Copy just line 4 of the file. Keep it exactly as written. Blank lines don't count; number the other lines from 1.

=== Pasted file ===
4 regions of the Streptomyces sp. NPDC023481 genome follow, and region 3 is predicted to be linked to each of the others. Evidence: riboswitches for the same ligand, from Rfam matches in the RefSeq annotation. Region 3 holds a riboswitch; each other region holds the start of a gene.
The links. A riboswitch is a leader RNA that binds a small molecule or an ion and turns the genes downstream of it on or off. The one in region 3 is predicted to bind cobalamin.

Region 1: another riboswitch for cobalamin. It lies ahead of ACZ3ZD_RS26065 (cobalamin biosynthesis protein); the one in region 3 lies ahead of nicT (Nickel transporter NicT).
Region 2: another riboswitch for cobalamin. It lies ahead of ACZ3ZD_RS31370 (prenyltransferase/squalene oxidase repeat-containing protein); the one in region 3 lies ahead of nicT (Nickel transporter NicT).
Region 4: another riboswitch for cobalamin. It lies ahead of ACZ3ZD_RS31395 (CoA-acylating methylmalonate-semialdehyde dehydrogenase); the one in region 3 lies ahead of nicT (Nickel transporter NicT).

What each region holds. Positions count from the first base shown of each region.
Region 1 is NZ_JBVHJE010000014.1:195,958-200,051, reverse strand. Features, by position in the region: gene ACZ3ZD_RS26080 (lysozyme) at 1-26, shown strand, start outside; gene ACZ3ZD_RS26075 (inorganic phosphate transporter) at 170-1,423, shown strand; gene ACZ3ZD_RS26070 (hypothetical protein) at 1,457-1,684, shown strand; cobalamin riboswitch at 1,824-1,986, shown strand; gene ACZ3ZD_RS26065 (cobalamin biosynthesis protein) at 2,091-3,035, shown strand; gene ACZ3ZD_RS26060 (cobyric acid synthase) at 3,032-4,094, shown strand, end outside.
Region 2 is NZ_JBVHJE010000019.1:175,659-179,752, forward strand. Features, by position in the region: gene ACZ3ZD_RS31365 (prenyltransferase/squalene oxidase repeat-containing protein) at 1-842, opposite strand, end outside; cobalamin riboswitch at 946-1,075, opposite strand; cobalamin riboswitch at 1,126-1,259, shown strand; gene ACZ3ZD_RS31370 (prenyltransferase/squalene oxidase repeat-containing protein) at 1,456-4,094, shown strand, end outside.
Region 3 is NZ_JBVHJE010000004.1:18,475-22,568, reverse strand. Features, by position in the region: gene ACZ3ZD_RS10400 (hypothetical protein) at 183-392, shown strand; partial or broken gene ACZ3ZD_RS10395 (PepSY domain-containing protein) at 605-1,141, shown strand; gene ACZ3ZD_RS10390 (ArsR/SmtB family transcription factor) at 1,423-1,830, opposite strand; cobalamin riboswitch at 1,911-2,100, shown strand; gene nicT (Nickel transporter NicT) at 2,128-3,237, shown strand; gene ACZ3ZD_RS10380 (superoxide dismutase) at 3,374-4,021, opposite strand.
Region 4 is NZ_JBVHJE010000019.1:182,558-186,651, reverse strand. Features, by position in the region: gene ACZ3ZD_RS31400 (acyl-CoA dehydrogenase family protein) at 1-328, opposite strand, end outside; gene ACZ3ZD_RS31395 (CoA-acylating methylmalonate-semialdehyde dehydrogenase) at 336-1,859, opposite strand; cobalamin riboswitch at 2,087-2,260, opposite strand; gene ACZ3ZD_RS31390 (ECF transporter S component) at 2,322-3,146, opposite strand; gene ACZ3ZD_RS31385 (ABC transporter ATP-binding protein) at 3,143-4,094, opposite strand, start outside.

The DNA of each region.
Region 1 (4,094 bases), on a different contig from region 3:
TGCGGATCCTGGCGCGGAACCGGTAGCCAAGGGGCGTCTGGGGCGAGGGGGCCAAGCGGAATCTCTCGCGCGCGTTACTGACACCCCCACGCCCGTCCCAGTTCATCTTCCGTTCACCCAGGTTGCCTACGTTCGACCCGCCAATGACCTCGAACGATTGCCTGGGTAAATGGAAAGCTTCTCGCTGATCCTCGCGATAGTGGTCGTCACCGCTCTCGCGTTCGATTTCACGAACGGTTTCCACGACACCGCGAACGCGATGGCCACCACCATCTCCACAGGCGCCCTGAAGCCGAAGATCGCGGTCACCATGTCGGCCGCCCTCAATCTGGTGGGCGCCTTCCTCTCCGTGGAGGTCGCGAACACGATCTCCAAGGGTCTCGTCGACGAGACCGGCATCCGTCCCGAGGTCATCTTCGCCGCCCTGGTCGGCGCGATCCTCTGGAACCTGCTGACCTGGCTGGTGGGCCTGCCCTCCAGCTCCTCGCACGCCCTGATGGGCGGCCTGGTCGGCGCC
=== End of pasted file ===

Region 2: another riboswitch for cobalamin. It lies ahead of ACZ3ZD_RS31370 (prenyltransferase/squalene oxidase repeat-containing protein); the one in region 3 lies ahead of nicT (Nickel transporter NicT).